TAC Auction Inc. Sells Unique Items In-Store and In-House

TAC Auction Inc. employees talk about interesting items they've sold over the years and how they got into the business of appraising items at live auctions.

TAC, which Auctioneer, Owner, and Operator Tonya A. Cameron, of Lynn, runs, has featured rare antiques over the years.

Her hottest market is vintage jewelry and Asian antiques, including Buddha figurines as well as assorted ivory exports. The youngest vintage/antique item dates back to the 1960s, but the speciality is 100 years or more, meaning 18th-, 19th- or 20th-century merchandise.

Cameron said some unusual items have included: wrestling legend Killer Kalwoski's World Wrestling Foundation's robe, trunks, and a ball/chain. There was also an 18th-century wooden figurine of Jesus from an Everett church.

How the process works is either the items are consigned, or sold outright, where they are put on a yellow tag sale; 85 percent of the merchandise is sold quickly. However, TAC doesn't do silent auctions, because they are geared towards charities and fundraisers.

The next in-house auction will be Thursday, Oct. 25, at 6 p.m., and the theme is Multi-Estates, which will include various homes throughout New England. The previous one was an Asian, Decorative and Unusual Arts live auction Thursday, Sept. 20, at 6 p.m. A stuffed animals one is also in the planning stages. Seventy-five clients can be seated comfortably in the auction hall. The diverse un-cataloged auction will consist of Oriental, European, American and decorative arts, paintings, prints/etchings, vintage toys (some with original boxes), quality furniture, lighting/accessories, jewelry, porcelains and glassware. To see more pictures, click here

Antique Dealer Brian Maglione, of Wakefield, participated in the last auction. He works at Regency Antiques at 96 Charles St., Boston, near Beacon Hill and the public garden.

"You can always buy something," Maglione stated. "She's an honest auctioneer -- there's a lot of good values. I like doing business with her. It's a great way to furnish your home if you love antiques."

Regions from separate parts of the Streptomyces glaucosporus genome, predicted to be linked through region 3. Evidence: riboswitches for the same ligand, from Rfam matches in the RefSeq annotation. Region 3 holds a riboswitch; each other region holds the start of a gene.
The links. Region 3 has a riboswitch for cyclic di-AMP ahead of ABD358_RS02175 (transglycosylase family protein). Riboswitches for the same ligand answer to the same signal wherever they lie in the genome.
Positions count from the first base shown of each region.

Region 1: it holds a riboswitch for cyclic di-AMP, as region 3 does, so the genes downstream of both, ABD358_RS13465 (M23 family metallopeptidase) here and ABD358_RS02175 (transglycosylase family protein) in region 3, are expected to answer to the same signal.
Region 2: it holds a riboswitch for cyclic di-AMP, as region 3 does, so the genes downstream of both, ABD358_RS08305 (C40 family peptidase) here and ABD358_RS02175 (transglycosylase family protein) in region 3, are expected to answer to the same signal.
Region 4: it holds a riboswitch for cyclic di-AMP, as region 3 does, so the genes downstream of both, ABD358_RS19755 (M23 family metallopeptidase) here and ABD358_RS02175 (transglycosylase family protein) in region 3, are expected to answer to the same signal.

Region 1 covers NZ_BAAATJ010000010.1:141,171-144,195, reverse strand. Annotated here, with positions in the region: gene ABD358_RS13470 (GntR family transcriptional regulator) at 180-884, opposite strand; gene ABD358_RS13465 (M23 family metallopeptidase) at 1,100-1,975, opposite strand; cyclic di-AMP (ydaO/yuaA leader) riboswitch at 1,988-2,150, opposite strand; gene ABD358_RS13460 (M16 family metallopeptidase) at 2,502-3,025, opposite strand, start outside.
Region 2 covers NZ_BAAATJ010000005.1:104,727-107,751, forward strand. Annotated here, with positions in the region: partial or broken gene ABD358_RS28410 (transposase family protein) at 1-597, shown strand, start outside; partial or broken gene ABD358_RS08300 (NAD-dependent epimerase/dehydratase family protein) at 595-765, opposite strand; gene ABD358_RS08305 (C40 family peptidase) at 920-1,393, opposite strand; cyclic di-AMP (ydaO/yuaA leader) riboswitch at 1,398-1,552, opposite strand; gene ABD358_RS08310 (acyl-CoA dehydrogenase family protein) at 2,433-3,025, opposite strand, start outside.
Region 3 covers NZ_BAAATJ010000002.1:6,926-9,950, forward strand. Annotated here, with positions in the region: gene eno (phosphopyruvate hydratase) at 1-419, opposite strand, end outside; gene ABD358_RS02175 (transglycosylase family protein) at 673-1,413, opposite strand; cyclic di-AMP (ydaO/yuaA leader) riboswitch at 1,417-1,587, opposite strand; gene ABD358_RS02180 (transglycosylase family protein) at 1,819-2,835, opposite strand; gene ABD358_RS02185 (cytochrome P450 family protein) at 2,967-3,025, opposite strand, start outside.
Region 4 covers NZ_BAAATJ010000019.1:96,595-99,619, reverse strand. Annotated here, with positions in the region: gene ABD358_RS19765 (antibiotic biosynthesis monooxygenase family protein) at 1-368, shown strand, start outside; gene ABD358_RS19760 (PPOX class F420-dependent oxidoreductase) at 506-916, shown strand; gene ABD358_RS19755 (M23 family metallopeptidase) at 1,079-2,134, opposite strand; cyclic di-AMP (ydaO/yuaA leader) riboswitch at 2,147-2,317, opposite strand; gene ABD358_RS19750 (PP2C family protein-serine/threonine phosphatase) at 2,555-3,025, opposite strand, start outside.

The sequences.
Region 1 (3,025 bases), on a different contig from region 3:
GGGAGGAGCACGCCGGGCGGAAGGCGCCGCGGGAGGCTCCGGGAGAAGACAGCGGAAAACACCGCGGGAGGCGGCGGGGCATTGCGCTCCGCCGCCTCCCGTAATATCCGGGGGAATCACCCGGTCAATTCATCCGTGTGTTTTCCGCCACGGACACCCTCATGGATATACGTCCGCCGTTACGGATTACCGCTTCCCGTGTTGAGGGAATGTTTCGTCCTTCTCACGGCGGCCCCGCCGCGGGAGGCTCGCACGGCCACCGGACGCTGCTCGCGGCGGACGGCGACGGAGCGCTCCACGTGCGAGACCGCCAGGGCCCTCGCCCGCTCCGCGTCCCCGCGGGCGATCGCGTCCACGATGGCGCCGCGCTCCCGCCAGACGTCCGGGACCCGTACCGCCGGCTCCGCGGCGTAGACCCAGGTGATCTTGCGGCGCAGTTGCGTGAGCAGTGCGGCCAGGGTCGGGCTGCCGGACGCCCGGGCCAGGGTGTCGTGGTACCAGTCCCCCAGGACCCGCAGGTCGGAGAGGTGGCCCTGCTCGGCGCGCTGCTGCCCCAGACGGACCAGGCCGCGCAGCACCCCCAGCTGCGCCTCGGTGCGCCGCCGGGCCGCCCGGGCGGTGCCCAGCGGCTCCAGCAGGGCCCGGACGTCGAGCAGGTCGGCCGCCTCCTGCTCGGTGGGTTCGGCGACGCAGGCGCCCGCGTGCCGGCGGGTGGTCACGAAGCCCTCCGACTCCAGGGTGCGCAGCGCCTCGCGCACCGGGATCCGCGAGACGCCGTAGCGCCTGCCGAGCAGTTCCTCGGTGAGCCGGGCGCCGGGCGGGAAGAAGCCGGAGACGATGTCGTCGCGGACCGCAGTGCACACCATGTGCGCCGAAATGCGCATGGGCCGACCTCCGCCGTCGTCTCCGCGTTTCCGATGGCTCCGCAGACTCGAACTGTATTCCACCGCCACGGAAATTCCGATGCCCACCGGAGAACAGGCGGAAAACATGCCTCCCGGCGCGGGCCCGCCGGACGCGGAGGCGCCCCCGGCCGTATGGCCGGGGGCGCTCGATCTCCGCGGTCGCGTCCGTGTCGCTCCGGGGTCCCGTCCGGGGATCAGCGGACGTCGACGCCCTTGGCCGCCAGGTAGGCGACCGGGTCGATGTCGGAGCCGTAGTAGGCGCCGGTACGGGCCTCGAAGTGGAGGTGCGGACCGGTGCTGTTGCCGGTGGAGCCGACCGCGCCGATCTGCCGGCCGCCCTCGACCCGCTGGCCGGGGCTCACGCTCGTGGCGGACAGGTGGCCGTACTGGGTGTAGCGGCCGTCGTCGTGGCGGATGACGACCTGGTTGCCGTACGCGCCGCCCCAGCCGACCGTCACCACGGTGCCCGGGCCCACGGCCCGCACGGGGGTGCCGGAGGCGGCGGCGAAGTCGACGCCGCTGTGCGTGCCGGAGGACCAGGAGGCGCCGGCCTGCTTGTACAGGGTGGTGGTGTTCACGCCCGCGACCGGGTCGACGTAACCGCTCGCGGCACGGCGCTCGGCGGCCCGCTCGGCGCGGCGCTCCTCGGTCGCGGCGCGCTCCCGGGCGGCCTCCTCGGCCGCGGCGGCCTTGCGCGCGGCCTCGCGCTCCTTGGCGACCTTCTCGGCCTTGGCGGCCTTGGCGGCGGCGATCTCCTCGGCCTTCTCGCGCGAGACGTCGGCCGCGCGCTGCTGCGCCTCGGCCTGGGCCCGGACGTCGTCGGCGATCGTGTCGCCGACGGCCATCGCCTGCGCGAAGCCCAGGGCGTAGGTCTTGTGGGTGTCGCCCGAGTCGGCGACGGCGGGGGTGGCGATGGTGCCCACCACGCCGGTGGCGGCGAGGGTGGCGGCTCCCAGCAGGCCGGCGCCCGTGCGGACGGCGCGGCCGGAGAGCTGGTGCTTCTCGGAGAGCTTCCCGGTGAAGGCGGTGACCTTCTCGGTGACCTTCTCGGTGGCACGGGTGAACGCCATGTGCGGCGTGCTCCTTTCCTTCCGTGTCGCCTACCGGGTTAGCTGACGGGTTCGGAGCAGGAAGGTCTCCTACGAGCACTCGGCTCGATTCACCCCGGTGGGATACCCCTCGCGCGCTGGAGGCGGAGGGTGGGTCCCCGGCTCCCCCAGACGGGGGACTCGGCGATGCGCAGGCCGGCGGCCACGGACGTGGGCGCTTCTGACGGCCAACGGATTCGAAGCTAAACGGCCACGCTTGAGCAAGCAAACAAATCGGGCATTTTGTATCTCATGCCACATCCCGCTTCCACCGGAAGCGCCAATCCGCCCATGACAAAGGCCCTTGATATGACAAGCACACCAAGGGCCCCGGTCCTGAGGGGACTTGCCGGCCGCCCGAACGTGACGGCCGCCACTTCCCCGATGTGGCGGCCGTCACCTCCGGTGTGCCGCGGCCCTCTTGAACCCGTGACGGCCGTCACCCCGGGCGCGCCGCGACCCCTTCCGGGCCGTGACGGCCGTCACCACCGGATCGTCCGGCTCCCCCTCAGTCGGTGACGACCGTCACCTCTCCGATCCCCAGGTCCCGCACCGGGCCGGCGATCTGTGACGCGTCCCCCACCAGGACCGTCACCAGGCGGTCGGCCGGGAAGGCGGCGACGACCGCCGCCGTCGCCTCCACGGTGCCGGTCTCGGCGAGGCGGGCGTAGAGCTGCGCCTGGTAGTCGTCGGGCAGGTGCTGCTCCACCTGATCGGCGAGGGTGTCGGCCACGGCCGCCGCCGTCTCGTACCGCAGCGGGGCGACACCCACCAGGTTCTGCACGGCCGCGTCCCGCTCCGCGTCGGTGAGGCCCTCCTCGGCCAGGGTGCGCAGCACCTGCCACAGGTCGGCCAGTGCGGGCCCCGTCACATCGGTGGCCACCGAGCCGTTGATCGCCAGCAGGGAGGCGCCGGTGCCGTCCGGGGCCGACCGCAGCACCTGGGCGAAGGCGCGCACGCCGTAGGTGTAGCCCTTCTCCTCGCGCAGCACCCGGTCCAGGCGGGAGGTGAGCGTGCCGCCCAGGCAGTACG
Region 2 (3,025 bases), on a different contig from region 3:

Robert Stroud, of Roxbury, who is the part-time photographer for online auctions, van driver to pick up the merchandise at private homes, and the utility/set-up guy, of 2 years, remembers other interesting unique over the years -- the Venetian art glass sculpture from the movie, Hell Raiser, Basket by Cadaco Ellis, way before Scrabble and Monopoly was produced, and iron soldiers from the turn of the 20th-century.

"What these vintage antiques all have in common is that you can't find them anymore and they're not mass produced," Stroud explained."

Stroud admitted he never thought he'd be interested in this business, as a former licensed optician in downtown Boston, but when the economy slowed down, he decided to change careers.

For Cameron, it started earlier. She went to a lot of magnificent homes in Washington, D.C., where she was raised by her chef grandfather and had access to merchandise that normally customers wouldn't have access to. She went onto the Yankee School of Auctioning in Hooksett, N.H., where she became certified in 1999.

Likewise, four-year full-time Manager and Antique Dealer John Askins, of Cambridge, who also goes to private homes to pick up auction items, moves items in the auction hall, catalogs measurements, writes description of online items, also grew up in the business, learning and selling since he was seven years old. During his earlier years, he went to the library to read books about appraisals, but now, he looks on auction sites to immediately see how much items are being sold for.

He also works at Downstairs at Felton Antiques, out of Waltham, but instead of being competitors, they are in partnership and network with each other.

T.A.C. Auction Inc. recently moved to Wakefield Aug. 1 after being in Malden and on Route 1, Saugus, across from Bill and Bob's Roast Beef. Her first auction featured a Tiffany clock and raised $100,000 in March 2007, which was a pleasant surprise.